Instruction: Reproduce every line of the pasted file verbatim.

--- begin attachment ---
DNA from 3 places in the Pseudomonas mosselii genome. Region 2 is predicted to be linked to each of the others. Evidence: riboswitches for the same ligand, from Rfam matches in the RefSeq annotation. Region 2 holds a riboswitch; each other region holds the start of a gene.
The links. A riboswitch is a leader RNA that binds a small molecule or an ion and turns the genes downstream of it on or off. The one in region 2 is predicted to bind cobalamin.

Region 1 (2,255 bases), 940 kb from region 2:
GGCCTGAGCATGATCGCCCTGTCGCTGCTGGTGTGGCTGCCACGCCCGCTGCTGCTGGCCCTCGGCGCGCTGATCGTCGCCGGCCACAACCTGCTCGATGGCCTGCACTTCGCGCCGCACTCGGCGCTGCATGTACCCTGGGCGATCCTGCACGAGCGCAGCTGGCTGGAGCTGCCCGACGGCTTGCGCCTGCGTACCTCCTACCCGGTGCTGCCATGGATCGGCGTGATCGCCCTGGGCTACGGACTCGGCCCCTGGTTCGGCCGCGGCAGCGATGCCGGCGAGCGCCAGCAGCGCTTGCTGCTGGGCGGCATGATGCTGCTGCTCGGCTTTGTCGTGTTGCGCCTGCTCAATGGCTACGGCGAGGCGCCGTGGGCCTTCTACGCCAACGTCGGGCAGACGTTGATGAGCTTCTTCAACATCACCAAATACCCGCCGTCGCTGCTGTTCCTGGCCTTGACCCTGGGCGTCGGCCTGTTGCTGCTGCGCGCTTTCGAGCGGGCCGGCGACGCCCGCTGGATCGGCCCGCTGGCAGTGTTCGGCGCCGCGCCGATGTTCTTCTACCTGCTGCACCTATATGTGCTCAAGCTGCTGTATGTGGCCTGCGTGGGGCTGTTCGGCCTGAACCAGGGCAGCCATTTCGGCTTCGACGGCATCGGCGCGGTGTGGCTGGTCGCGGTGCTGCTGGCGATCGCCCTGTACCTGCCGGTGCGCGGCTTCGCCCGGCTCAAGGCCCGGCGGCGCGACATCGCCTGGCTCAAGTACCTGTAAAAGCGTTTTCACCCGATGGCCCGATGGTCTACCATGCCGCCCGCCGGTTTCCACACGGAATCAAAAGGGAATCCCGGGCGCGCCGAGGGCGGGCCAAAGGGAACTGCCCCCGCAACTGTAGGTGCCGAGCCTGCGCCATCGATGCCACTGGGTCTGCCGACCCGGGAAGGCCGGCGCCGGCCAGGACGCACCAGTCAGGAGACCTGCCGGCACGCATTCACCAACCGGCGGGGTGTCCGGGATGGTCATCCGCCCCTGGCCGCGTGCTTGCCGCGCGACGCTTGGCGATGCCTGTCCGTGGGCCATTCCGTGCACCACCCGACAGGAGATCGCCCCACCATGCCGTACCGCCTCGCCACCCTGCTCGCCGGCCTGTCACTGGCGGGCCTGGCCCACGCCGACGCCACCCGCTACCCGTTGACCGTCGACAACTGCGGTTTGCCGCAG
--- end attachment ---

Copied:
DNA from 3 places in the Pseudomonas mosselii genome. Region 2 is predicted to be linked to each of the others. Evidence: riboswitches for the same ligand, from Rfam matches in the RefSeq annotation. Region 2 holds a riboswitch; each other region holds the start of a gene.
The links. A riboswitch is a leader RNA that binds a small molecule or an ion and turns the genes downstream of it on or off. The one in region 2 is predicted to bind cobalamin.

Region 1 (2,255 bases), 940 kb from region 2:
GGCCTGAGCATGATCGCCCTGTCGCTGCTGGTGTGGCTGCCACGCCCGCTGCTGCTGGCCCTCGGCGCGCTGATCGTCGCCGGCCACAACCTGCTCGATGGCCTGCACTTCGCGCCGCACTCGGCGCTGCATGTACCCTGGGCGATCCTGCACGAGCGCAGCTGGCTGGAGCTGCCCGACGGCTTGCGCCTGCGTACCTCCTACCCGGTGCTGCCATGGATCGGCGTGATCGCCCTGGGCTACGGACTCGGCCCCTGGTTCGGCCGCGGCAGCGATGCCGGCGAGCGCCAGCAGCGCTTGCTGCTGGGCGGCATGATGCTGCTGCTCGGCTTTGTCGTGTTGCGCCTGCTCAATGGCTACGGCGAGGCGCCGTGGGCCTTCTACGCCAACGTCGGGCAGACGTTGATGAGCTTCTTCAACATCACCAAATACCCGCCGTCGCTGCTGTTCCTGGCCTTGACCCTGGGCGTCGGCCTGTTGCTGCTGCGCGCTTTCGAGCGGGCCGGCGACGCCCGCTGGATCGGCCCGCTGGCAGTGTTCGGCGCCGCGCCGATGTTCTTCTACCTGCTGCACCTATATGTGCTCAAGCTGCTGTATGTGGCCTGCGTGGGGCTGTTCGGCCTGAACCAGGGCAGCCATTTCGGCTTCGACGGCATCGGCGCGGTGTGGCTGGTCGCGGTGCTGCTGGCGATCGCCCTGTACCTGCCGGTGCGCGGCTTCGCCCGGCTCAAGGCCCGGCGGCGCGACATCGCCTGGCTCAAGTACCTGTAAAAGCGTTTTCACCCGATGGCCCGATGGTCTACCATGCCGCCCGCCGGTTTCCACACGGAATCAAAAGGGAATCCCGGGCGCGCCGAGGGCGGGCCAAAGGGAACTGCCCCCGCAACTGTAGGTGCCGAGCCTGCGCCATCGATGCCACTGGGTCTGCCGACCCGGGAAGGCCGGCGCCGGCCAGGACGCACCAGTCAGGAGACCTGCCGGCACGCATTCACCAACCGGCGGGGTGTCCGGGATGGTCATCCGCCCCTGGCCGCGTGCTTGCCGCGCGACGCTTGGCGATGCCTGTCCGTGGGCCATTCCGTGCACCACCCGACAGGAGATCGCCCCACCATGCCGTACCGCCTCGCCACCCTGCTCGCCGGCCTGTCACTGGCGGGCCTGGCCCACGCCGACGCCACCCGCTACCCGTTGACCGTCGACAACTGCGGTTTGCCGCAG